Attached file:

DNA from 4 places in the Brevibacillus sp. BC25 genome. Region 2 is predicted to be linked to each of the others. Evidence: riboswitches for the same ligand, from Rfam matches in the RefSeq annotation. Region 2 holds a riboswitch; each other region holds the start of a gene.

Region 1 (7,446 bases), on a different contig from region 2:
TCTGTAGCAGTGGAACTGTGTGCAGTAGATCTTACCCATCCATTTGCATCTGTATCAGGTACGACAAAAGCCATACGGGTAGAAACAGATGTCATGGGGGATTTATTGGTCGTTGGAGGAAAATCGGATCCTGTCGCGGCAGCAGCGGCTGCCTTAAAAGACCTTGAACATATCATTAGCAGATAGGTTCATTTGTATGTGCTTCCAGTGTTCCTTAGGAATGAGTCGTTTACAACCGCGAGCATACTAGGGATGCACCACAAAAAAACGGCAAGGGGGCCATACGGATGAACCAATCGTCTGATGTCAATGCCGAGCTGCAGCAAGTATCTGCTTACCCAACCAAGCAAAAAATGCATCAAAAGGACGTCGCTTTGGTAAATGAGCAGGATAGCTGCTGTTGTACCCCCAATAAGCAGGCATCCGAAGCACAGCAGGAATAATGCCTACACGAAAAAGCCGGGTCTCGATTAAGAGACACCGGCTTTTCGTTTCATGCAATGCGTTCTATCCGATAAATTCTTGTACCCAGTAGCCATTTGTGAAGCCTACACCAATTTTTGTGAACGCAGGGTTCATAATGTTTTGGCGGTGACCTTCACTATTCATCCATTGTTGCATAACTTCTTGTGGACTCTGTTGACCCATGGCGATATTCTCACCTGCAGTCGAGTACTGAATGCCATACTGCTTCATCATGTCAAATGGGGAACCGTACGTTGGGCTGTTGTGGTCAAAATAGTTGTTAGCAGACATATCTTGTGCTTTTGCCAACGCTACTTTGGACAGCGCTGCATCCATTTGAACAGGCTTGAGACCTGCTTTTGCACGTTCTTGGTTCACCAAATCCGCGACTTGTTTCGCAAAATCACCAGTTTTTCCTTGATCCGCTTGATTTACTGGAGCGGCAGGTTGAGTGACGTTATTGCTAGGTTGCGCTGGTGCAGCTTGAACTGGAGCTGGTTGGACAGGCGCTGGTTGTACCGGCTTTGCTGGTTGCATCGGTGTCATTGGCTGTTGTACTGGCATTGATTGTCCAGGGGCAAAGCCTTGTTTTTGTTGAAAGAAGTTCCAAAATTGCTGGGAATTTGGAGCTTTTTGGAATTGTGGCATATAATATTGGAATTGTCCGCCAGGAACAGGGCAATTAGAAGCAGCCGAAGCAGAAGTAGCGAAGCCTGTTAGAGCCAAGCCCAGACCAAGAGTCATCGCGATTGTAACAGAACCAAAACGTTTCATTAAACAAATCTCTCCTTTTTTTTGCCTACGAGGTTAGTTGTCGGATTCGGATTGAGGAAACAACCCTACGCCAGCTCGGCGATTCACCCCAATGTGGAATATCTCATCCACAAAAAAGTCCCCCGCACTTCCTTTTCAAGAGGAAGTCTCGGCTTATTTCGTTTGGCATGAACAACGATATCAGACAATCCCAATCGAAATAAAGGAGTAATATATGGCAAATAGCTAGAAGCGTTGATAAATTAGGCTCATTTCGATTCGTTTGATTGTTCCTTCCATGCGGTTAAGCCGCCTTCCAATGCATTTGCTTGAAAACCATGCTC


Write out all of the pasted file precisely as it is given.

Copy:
DNA from 4 places in the Brevibacillus sp. BC25 genome. Region 2 is predicted to be linked to each of the others. Evidence: riboswitches for the same ligand, from Rfam matches in the RefSeq annotation. Region 2 holds a riboswitch; each other region holds the start of a gene.

Region 1 (7,446 bases), on a different contig from region 2:
TCTGTAGCAGTGGAACTGTGTGCAGTAGATCTTACCCATCCATTTGCATCTGTATCAGGTACGACAAAAGCCATACGGGTAGAAACAGATGTCATGGGGGATTTATTGGTCGTTGGAGGAAAATCGGATCCTGTCGCGGCAGCAGCGGCTGCCTTAAAAGACCTTGAACATATCATTAGCAGATAGGTTCATTTGTATGTGCTTCCAGTGTTCCTTAGGAATGAGTCGTTTACAACCGCGAGCATACTAGGGATGCACCACAAAAAAACGGCAAGGGGGCCATACGGATGAACCAATCGTCTGATGTCAATGCCGAGCTGCAGCAAGTATCTGCTTACCCAACCAAGCAAAAAATGCATCAAAAGGACGTCGCTTTGGTAAATGAGCAGGATAGCTGCTGTTGTACCCCCAATAAGCAGGCATCCGAAGCACAGCAGGAATAATGCCTACACGAAAAAGCCGGGTCTCGATTAAGAGACACCGGCTTTTCGTTTCATGCAATGCGTTCTATCCGATAAATTCTTGTACCCAGTAGCCATTTGTGAAGCCTACACCAATTTTTGTGAACGCAGGGTTCATAATGTTTTGGCGGTGACCTTCACTATTCATCCATTGTTGCATAACTTCTTGTGGACTCTGTTGACCCATGGCGATATTCTCACCTGCAGTCGAGTACTGAATGCCATACTGCTTCATCATGTCAAATGGGGAACCGTACGTTGGGCTGTTGTGGTCAAAATAGTTGTTAGCAGACATATCTTGTGCTTTTGCCAACGCTACTTTGGACAGCGCTGCATCCATTTGAACAGGCTTGAGACCTGCTTTTGCACGTTCTTGGTTCACCAAATCCGCGACTTGTTTCGCAAAATCACCAGTTTTTCCTTGATCCGCTTGATTTACTGGAGCGGCAGGTTGAGTGACGTTATTGCTAGGTTGCGCTGGTGCAGCTTGAACTGGAGCTGGTTGGACAGGCGCTGGTTGTACCGGCTTTGCTGGTTGCATCGGTGTCATTGGCTGTTGTACTGGCATTGATTGTCCAGGGGCAAAGCCTTGTTTTTGTTGAAAGAAGTTCCAAAATTGCTGGGAATTTGGAGCTTTTTGGAATTGTGGCATATAATATTGGAATTGTCCGCCAGGAACAGGGCAATTAGAAGCAGCCGAAGCAGAAGTAGCGAAGCCTGTTAGAGCCAAGCCCAGACCAAGAGTCATCGCGATTGTAACAGAACCAAAACGTTTCATTAAACAAATCTCTCCTTTTTTTTGCCTACGAGGTTAGTTGTCGGATTCGGATTGAGGAAACAACCCTACGCCAGCTCGGCGATTCACCCCAATGTGGAATATCTCATCCACAAAAAAGTCCCCCGCACTTCCTTTTCAAGAGGAAGTCTCGGCTTATTTCGTTTGGCATGAACAACGATATCAGACAATCCCAATCGAAATAAAGGAGTAATATATGGCAAATAGCTAGAAGCGTTGATAAATTAGGCTCATTTCGATTCGTTTGATTGTTCCTTCCATGCGGTTAAGCCGCCTTCCAATGCATTTGCTTGAAAACCATGCTC